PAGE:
The statute's intent is twofold: to insulate nonresident lenders from seizures via legal process and, concomitantly, to protect State cultural institutions that depend upon the free flow of art for the benefit of the people of the State of New York. These purposes are also reflected in the Attorney General's Memorandum of Support that the increased fear of harassment of nonresident artists and collectors regarding seizures could reap "incalculable harm" for New York's cultural institutions if the bill did not become law (Attorney General's Mem, Bill Jacket, L 1968, ch 1065).
In response, the Attorney General questioned the wisdom of creating any loopholes in the statute, reasoning that such exemptions would force potential good-faith lenders to seek legal advice before lending artwork to museums, thus defeating the bill's purpose:
It is well settled that legislative intent may be inferred from the omission of proposed substantive changes in the final legislative enactment (Majewski v Broadalbin-Perth Cent. School Dist., 91 N.Y.2d 577, 587). Thus, this history, coupled with the language of the statute, demonstrate a clear mandate from the Legislature. The statute's "no loopholes" approach compels our holding that Arts and Cultural Affairs Law § 12.03 is not limited to civil process.
This determination does not end our inquiry. According to the language of the statute, before the legal process in question runs afoul of the statute, it must constitute or effectuate a "seizure." We interpret "seizure" according to its commonly understood meaning (Tompkins v Hunter, 149 N.Y. 117, 122-123). As we have stated:
"Seizure," as used in everyday parlance, is understood to mean "the action or an act of seizing, or the fact of being seized; confiscation or forcible taking possession" (Oxford English Dictionary [2d ed 1989]). "Seize" in turn is defined as "to put in possession" or "to take possession of (goods) in pursuance of a judicial order" (id.). While this Court has not had occasion to comment upon the meaning of "seizure" in a property context, the commonly understood meaning comports with the United States Supreme Court's definition of "seizure" as "some meaningful interference with an individual's possessory interests in * * * property" (United States v Jacobsen, 466 U.S. 109, 113).
Given the facts of this case, we reject the Museum's argument that there are no conceivable circumstances in which a judicial process may abide the statute. In order to afford
What then is the effect of the subpoena in this case? Clearly, a subpoena duces tecum is a process of a court (CPL 610.10 , ). While a subpoena of this kind generally does not authorize the seizure, impoundment or other disruption in possession of property, and is not intended to deprive its custodian of control (Matter of Heisler v Hynes, 42 N.Y.2d 250, 252), nonetheless in the context of this case the subpoena rises to the level of "meaningful interference with [the lender's] possessory interest" for purposes of section 12.03. In the absence of a court ruling limiting the issuer's right to retain the evidence, "the prosecutor may lawfully exercise dominion and control over the evidence" (Matter of Brunswick Hosp. Ctr. v Hynes, 52 N.Y.2d 333, 338; CPL 610.25). No ruling limiting the People's right to retain the paintings has been issued here. The paintings, which were scheduled to leave New York well over a year and a half ago, are still present in this State and an indictment has not been forthcoming. As a practical consequence of the subpoena, the Museum has been and would continue to be precluded indefinitely from returning the paintings to the Leopold Foundation. We conclude that the subpoena here has interfered significantly with the Leopold Foundation's possessory interests in the paintings by compelling their indefinite detention in New York, and thus effectuating a seizure.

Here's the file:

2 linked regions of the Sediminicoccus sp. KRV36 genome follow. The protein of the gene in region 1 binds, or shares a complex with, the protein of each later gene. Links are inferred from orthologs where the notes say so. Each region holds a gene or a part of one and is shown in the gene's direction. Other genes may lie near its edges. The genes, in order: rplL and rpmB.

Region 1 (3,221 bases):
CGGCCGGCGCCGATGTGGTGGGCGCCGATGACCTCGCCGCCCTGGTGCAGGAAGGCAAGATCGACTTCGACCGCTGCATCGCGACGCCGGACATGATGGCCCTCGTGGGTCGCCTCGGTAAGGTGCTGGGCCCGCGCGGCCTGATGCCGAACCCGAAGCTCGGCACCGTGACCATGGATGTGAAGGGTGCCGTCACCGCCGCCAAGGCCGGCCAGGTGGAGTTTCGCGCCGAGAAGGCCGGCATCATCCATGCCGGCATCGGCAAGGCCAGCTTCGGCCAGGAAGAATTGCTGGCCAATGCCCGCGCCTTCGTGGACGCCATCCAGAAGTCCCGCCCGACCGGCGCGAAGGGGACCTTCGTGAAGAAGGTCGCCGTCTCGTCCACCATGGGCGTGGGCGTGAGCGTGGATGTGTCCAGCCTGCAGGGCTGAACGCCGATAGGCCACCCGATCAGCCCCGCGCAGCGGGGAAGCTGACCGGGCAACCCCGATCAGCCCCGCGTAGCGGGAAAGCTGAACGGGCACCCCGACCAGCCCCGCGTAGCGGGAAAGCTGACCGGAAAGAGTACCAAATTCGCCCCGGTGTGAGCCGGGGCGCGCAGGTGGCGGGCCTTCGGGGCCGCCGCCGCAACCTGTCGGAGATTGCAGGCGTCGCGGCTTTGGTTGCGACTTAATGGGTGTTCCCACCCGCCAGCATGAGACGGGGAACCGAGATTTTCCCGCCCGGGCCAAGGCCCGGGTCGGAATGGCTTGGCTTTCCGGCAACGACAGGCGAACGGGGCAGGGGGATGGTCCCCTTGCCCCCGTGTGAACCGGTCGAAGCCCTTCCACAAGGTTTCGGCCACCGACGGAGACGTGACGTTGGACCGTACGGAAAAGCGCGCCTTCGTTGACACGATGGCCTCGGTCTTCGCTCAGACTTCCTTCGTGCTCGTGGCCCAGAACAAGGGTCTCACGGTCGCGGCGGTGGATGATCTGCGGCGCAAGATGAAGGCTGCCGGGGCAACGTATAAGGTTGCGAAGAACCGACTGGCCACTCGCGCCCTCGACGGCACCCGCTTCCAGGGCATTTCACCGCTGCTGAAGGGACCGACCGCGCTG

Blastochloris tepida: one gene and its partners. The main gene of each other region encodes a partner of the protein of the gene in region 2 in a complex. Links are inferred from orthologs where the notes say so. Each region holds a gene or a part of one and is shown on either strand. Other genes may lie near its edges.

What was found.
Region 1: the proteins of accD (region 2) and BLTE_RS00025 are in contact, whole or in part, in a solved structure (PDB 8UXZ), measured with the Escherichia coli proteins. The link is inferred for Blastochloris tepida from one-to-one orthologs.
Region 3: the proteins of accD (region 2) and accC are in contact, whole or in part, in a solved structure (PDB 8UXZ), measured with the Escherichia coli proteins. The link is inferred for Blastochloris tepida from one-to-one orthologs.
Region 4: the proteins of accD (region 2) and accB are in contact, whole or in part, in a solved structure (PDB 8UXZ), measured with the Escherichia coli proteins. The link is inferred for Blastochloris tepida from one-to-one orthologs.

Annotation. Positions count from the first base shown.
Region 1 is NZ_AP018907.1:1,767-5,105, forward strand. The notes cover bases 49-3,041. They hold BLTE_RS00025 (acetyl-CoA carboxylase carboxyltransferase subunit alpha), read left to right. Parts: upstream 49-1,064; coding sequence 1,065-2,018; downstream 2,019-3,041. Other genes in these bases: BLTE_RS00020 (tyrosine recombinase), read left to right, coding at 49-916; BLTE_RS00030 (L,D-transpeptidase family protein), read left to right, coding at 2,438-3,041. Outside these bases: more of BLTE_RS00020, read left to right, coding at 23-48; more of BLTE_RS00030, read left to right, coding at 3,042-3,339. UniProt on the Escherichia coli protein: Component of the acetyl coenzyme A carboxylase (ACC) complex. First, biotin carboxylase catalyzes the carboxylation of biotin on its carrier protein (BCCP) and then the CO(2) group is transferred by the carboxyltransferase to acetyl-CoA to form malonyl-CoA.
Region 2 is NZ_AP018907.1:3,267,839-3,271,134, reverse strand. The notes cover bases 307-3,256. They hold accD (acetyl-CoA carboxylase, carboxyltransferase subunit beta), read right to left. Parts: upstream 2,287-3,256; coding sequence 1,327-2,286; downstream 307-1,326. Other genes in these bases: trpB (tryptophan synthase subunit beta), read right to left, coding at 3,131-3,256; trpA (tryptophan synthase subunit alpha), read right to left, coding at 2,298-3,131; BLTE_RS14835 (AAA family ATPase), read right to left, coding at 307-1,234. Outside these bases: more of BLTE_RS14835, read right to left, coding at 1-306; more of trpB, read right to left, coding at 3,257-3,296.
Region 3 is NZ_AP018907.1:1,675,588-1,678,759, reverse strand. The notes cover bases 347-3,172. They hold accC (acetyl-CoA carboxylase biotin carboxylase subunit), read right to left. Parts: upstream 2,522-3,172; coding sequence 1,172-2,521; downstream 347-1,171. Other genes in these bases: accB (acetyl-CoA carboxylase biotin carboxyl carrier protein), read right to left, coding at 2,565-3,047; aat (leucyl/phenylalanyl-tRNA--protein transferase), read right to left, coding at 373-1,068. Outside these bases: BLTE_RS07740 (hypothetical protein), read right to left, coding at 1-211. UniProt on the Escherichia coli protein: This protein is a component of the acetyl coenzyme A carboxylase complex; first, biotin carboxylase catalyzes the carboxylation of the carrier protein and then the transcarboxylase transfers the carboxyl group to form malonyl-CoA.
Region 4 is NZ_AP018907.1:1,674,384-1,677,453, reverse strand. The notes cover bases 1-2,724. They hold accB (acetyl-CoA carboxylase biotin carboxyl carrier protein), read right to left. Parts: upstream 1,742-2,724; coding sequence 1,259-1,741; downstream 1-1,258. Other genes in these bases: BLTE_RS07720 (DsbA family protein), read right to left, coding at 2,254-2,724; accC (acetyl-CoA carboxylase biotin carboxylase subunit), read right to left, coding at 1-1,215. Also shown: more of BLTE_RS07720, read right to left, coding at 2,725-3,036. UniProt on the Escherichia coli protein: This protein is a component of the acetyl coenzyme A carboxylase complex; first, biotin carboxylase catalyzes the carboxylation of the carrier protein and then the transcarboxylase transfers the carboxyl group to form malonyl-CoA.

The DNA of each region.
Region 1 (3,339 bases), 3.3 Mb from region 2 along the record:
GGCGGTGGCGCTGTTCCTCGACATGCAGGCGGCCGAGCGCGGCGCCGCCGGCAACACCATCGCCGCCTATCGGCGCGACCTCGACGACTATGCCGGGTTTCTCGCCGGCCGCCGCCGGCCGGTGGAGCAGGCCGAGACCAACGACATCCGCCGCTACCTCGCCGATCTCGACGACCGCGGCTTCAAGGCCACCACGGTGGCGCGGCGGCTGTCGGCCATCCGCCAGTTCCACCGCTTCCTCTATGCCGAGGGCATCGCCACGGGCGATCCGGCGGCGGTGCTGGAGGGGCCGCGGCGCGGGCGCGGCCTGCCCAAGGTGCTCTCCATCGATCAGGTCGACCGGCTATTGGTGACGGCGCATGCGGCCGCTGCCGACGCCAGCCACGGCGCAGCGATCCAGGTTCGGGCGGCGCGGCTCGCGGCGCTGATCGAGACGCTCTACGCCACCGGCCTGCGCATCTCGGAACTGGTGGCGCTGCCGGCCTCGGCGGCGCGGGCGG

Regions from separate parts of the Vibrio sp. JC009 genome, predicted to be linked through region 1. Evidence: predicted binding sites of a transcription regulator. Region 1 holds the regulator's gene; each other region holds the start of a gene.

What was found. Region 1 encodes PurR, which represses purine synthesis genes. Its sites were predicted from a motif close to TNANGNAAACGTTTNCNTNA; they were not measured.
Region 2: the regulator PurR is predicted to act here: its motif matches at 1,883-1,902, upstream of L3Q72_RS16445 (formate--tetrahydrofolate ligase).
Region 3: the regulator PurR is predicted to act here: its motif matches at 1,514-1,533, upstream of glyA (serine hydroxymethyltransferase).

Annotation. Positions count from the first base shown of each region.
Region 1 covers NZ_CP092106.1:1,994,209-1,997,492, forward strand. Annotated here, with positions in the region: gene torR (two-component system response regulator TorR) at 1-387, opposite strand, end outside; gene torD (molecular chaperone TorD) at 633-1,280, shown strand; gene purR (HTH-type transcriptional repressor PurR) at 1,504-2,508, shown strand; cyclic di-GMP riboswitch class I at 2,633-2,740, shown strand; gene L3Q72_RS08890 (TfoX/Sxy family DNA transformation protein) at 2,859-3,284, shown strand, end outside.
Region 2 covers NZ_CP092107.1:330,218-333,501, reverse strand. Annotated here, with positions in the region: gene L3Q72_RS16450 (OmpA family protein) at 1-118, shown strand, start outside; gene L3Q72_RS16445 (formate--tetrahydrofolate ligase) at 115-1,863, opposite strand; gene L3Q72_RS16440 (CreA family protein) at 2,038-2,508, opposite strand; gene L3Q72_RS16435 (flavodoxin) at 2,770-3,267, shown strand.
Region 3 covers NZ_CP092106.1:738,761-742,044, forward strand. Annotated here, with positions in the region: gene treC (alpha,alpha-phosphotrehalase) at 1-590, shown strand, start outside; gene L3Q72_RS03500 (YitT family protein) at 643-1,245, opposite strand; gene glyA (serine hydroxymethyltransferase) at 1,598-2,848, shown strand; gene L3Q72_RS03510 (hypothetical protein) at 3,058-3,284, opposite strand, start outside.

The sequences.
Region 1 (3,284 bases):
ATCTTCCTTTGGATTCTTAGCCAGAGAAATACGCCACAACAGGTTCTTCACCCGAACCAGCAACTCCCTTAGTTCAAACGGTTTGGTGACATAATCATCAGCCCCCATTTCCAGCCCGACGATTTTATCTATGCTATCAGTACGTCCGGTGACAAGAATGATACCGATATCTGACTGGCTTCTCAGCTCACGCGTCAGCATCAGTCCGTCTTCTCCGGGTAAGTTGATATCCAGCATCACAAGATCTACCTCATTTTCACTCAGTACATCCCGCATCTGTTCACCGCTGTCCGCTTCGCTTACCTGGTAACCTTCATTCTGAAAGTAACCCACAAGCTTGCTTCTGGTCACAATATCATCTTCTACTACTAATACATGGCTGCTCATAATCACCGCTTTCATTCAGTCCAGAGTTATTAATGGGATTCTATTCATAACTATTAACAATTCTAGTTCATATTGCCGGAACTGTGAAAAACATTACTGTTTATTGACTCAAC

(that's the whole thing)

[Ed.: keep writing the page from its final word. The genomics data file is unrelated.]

The Appellate Division relied on CPL 610.25 (2) in concluding that no seizure has occurred. The statute was enacted in specific response to our invocation for legislative action in light of the absence of a statutory scheme authorizing prosecutors to use a subpoena duces tecum to compel a witness to surrender possession of the property subpoenaed (see, Matter of Heisler v Hynes, supra, at 254). The section provides that the prosecution must give notice to the owner of any subpoenaed property if the property is to be retained (CPL 610.25 ). The People, however, have disavowed this interpretation of the statute and
We need not pass on the scope of this section disputed by the People and embraced by the Appellate Division. The People have taken the position that they are entitled to indefinite, unencumbered control of these paintings as long as the Grand Jury continues to investigate this matter. The People, in essence, seek to impound the paintings until their rightful owners are determined (see, Matter of Heisler v Hynes, 42 N.Y.2d 250, 253 [discussing the "drastic" nature of impoundment]).
Moreover, as Supreme Court correctly noted, Penal Law § 450.10, which provides a mechanism for returning allegedly stolen property to an owner prior to, or during the pendency of, a criminal proceeding, requires proof of title before property in the custody of the People or the court can be returned. Thus, a civil-like proceeding would have to be commenced in this case to return the paintings to the rightful owners under either CPL 610.25 (2) or Penal Law § 450.10—regardless of the outcome of the People's case.